Why masking is more complex than you thought.
The state of hiding neurodivergent tendencies, traits and behaviours in order to pass off as a ‘normal’ person is usually what people refer to as masking. But what if I told you that masking is more than just that? Did you know there were two different types?
Masking can happen with anyone, at any point in life if you are a neurodivergent person.
What if I now told you that these individuals both deliberately masked, and unknowingly masked?
In a university environment, it is very common to spot both kinds of masking.
Allow me to elaborate:
The name describes this type of masking exactly as it says on the tin, (if you’re familiar with that saying). It is often commonly found in neurodivergent people who have an official diagnosis, although it can also be found in people who have self-diagnosed as being autistic and will take their mask off to their neurodivergent friends.
Why is it deliberate? Well let’s say at university, you’ve got a graduation coming up which is going to mean the dreaded graduation photograph while you suffer in a black robe in the scorching summer heat, both two sensory nightmares if you don’t like dark clothes, or summer heat.
Okay, but really, have you ever been told to smile in a photograph when you didn’t want to? If you have, you’re not alone. You might have felt a completely different feeling or emotion as the time came for you to step up, hold the scroll and get your photo.
So what do you do? You put the mask on, by giving a ‘fake’ smile that passes off as genuine, even though your mind is too focused on how the environment is affecting you at the current time.
This wasn’t an accidental mask. It’s something you felt that you had to do because you had to pretend you were comfortable and able to cope. How many neurodivergent people can relate to this one? Chances are, you’re aware of when you need to put on your mask in certain situations. That’s why it’s called deliberate masking.
In autism, there’s something called the ‘flat affect’. This is when an autistic individual smiles, but the smile isn’t perceived to be one by their recipient. Whereas to the outsider, the flat affect looks like an emotionless face, in neurodivergent people, they are probably quite happy or content.
Due to the perceived nature of the flat affect, it’s often met with the wrong response: negativity towards the neurodivergent person. As a result, the neurodivergent person has to deliberately put their mask on by offering a large fake smile perceived as genuine by the outsider.
Once neurodivergent people learn to take their masks off, (and this usually happens with other neurodivergent people) they are less likely to put it back on again, unless a situation calls for it.
Research often shows masking is prevalent in women. But any neurodivergent individual can deliberately put a mask on. The brain is well aware of it, so it doesn’t always happen subconsciously.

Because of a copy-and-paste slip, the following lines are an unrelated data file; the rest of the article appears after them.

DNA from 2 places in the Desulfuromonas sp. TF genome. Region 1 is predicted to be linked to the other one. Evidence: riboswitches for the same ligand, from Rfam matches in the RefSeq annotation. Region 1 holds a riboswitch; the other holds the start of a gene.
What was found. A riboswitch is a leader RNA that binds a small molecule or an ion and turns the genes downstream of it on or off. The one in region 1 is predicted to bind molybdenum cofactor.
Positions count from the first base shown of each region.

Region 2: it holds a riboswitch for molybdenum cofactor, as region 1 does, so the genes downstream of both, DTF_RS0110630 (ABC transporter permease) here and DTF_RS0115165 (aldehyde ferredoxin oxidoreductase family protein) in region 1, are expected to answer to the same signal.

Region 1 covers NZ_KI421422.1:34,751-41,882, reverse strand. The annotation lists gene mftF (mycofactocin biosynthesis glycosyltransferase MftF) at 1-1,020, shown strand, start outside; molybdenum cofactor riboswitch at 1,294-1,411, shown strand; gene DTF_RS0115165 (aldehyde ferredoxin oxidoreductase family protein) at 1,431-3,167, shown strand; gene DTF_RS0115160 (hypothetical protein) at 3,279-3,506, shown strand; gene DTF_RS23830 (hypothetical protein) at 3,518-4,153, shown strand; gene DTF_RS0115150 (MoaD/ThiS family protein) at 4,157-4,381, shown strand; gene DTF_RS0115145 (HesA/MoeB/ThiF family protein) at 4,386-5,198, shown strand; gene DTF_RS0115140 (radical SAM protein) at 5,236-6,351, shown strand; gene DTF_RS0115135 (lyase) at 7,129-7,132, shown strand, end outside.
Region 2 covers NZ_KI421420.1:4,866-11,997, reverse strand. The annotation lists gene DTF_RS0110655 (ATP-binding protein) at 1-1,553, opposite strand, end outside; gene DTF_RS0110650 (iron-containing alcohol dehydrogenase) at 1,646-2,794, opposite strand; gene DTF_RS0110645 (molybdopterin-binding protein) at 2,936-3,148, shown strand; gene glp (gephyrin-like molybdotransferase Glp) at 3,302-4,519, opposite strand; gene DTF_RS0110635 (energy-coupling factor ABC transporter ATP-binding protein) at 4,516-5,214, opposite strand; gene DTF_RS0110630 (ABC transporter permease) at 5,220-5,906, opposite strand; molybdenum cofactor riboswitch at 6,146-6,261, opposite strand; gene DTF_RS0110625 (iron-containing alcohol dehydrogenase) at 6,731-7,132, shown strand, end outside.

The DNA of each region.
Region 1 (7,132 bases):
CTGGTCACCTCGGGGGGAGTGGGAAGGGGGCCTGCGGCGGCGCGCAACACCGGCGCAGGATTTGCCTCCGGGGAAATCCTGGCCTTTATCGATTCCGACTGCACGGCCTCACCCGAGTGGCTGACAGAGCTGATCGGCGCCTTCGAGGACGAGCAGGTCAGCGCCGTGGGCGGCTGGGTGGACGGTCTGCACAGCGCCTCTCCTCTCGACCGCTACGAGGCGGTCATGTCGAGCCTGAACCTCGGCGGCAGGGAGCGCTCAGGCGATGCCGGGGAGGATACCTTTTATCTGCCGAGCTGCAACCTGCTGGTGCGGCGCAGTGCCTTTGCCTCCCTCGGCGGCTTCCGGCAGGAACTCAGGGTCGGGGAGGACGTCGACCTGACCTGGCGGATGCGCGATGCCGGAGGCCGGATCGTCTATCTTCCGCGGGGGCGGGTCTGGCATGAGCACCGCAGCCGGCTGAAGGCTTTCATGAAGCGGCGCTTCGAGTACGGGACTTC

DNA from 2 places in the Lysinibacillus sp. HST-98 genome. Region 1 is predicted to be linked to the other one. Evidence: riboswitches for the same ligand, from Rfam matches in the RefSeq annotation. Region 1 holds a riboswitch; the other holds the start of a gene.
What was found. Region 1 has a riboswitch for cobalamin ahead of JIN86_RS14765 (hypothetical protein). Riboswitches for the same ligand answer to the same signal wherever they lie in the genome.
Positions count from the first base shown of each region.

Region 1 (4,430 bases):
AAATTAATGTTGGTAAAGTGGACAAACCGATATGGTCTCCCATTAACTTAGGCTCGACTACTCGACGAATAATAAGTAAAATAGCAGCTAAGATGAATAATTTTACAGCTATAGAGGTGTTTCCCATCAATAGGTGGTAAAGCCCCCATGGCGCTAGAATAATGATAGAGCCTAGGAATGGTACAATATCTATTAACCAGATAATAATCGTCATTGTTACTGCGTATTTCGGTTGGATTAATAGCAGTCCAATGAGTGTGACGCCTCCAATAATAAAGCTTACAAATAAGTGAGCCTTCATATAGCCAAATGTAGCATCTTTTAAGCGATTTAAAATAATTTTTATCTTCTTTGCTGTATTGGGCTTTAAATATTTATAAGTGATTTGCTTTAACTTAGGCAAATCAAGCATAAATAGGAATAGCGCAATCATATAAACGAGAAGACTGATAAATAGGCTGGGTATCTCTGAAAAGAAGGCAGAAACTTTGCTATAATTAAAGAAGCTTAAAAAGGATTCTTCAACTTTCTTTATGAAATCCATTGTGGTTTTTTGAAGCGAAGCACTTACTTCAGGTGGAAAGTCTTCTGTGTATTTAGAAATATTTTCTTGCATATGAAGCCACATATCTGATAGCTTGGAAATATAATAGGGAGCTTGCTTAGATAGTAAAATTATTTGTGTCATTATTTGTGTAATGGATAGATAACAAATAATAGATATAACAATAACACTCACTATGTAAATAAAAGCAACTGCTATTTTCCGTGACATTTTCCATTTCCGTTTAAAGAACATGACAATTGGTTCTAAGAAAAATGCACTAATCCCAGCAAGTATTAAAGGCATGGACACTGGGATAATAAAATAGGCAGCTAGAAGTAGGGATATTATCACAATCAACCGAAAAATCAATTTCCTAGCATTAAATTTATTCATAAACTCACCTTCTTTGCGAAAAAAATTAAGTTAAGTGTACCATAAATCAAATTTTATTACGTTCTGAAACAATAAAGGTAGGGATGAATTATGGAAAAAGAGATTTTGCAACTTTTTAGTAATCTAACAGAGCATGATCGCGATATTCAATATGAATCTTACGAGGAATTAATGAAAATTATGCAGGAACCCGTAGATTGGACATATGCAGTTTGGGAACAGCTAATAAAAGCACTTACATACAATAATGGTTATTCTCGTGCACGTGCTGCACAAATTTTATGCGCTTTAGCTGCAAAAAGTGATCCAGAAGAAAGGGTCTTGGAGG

Non-deliberate masking (subconscious)
There’s another type of masking, the one that’s more commonly seen in those without an autism diagnosis or another neurodivergent condition like ADHD.
In this situation, the individual may not even know that they are masking. That’s usually because when you’re a child or an adolescent, it’s not something one tends to think about that much. However, it starts to show in different social environments.
These social environments can include schools. You may remember that when you were a child, you enjoyed being in your own company during break times. Perhaps you made it a common practice to go to the library and engrossing yourself in reading.
If that sounds like you, you’re not alone. You might have been told by a group of friends to join in with something you didn’t necessarily enjoy. You chose to do it in order to fit in and feel part of the group. That’s non deliberate masking.
But you didn’t know it was masking.
And when you were an adult, and you recalled what you went through, you probably thought it was just you being silly. What if I told you that it was actually just a part of who you are and you didn’t express that because you were afraid of what others would think?
Perhaps you have always just wanted to pass off as a normal person, or fit in with the crowd in a social environment. But you still didn’t know you were masking.
Anyway, that’s how complex masking can be. Even though research shows that masking can be harmful to neurodivergent people in the long term, in some situations, it may feel better for an individual to mask at that particular moment/situation. So I take the research seriously, whilst always using it to apply to what happens in the real world.
Masking will differ between each individual. It’s just that the main cause is often an environment that is made inaccessible, such as a financial barrier to diagnosis, or a social barrier to establishing different relationships. That is something so complex, that research, at current, may not yet be able to fully appreciate.
Featured image credit: Photo by Olya Kobruseva Pexels photos